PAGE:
Sandra Chapman, Ph.D. School of Behavioral and Brain Sciences
Dee Wyly Distinguished Chair in Brain Health & Chief Director of the UT Dallas Center for BrainHealth
Sandra Bond Chapman, Ph.D., founder and chief director of the Center for BrainHealth at The University of Texas at Dallas, is committed to maximizing human cognitive potential across the entire human lifespan. As a cognitive neuroscientist with more than 40 funded research grants, Dr. Chapman’s scientific study elucidates and applies novel approaches to advance creative and critical thinking, strengthen healthy brain development, and incite innovation throughout life.
Dr. Chapman collaborates with scientists across the country and around the world to solve some of the most important issues concerning the brain and its health. On the frontier of brain research, her scientific study melds interdisciplinary expertise to better understand how to evaluate and achieve optimal brain performance through preserving frontal lobe function, the area of the brain responsible for reasoning, planning and decision making. Dr. Chapman coined the term “brainomics” to define the high economic cost of poor brain performance, and she sees the brain as the most significant path to raise the standard of living globally. Committed to developing, testing and implementing training regimens that maximize brain function, Dr. Chapman is dedicated to promoting brain health fitness, developing futuristic thinkers, and helping individuals, young or old, think smarter.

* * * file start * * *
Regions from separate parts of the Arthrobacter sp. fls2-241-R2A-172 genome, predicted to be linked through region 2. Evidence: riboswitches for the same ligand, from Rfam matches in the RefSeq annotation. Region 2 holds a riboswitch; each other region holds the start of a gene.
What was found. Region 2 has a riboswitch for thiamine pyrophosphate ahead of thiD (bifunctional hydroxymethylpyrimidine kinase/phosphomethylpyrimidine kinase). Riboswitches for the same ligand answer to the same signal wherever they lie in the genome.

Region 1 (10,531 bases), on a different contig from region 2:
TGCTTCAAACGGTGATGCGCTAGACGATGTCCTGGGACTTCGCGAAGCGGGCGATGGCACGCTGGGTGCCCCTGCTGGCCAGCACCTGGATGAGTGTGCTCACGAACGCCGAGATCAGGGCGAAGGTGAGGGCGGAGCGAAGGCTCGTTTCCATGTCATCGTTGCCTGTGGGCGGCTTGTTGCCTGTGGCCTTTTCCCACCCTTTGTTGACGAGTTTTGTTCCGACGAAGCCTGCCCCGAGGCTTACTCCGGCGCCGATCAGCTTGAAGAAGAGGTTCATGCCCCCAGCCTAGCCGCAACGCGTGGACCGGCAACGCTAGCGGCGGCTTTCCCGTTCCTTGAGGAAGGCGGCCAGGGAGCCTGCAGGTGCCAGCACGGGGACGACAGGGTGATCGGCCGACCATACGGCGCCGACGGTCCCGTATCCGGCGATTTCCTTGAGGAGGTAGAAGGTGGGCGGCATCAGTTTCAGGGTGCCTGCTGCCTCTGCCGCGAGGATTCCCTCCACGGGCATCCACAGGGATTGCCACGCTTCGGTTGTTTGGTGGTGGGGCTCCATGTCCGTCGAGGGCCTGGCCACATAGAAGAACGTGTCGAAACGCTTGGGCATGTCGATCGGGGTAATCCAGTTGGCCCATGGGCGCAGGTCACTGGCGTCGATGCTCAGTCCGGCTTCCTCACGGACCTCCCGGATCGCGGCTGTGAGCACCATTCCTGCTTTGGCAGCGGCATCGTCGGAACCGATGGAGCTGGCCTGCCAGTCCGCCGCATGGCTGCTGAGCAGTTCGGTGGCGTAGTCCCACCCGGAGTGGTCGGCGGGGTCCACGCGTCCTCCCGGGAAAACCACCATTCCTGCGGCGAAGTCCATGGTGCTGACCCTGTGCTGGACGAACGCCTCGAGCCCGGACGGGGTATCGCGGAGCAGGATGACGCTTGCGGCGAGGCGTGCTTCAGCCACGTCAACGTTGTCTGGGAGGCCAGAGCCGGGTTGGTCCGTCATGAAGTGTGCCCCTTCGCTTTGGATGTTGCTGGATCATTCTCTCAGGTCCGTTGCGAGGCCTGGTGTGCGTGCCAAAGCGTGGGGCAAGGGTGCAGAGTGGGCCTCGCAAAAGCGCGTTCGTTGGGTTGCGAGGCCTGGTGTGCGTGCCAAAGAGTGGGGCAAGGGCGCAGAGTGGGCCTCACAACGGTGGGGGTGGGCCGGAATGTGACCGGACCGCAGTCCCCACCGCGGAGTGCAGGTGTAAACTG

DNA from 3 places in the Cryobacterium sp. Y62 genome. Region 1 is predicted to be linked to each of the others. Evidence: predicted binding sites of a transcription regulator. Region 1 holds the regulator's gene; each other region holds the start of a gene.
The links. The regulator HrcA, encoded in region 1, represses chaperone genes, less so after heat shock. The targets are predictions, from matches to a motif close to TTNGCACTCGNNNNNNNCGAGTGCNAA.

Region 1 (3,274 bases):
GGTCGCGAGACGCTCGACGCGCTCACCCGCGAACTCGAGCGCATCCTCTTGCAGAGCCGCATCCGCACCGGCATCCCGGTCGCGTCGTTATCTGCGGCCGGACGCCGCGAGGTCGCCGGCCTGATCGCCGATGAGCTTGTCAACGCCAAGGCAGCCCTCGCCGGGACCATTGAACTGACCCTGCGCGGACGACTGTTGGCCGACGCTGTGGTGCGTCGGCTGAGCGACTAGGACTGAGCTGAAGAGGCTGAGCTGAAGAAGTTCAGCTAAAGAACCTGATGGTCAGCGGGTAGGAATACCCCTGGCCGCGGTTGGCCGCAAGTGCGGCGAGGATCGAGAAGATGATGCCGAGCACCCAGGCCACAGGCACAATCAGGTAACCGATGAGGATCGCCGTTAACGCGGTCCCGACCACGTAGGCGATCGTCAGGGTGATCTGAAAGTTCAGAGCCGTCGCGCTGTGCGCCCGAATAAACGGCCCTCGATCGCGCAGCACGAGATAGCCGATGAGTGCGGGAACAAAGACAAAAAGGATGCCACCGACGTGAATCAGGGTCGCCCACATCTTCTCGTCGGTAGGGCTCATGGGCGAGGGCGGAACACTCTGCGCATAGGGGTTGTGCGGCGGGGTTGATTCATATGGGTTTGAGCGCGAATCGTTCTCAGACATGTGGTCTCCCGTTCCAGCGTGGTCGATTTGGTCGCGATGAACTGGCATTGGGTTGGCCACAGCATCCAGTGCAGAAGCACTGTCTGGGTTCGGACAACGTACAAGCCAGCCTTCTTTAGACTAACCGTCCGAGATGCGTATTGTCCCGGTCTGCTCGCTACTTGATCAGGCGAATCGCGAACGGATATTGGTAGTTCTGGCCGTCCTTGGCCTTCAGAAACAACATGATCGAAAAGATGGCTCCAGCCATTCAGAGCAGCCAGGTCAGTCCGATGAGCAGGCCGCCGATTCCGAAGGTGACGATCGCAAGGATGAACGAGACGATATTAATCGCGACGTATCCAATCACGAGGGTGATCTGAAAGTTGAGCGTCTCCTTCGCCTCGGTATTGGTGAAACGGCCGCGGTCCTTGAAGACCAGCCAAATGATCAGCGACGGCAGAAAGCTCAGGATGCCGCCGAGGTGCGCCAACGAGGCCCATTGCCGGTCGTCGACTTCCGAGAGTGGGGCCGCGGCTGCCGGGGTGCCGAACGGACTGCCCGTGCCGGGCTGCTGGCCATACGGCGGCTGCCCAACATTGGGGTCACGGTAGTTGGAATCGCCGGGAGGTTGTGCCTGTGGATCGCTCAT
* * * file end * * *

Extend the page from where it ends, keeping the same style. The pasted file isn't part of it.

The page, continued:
Dr. Chapman’s research record and brain health breakthroughs have led to nationwide recognition and selection of the Center for BrainHealth as the single Virtual Center for the National Pediatric Acquired Brain Injury Plan to link all states with the most current assessment and training for brain injury. She was one of 20 core scientists nationwide invited to participate in a National Science Foundation Think Tank Workshop to solve Higher Order Cognitive Decline in Teens in the United States. Dr. Chapman was also instrumental in developing the Texas state plan, the first of its kind in the country, to maximize brain health and prevent Alzheimer’s disease.
She is a core member for the National Institutes of Health for selecting the central data elements for nationwide clinical trials in acquired brain injury and has garnered major federal, state, and private research support to advance treatment for America’s veterans, sports concussions, healthy brain aging, adolescent reasoning and brain development, Alzheimer’s disease and related dementias, autism, schizophrenia, ADHD, social cognition disorders, and many others.
Updated: February 9, 2012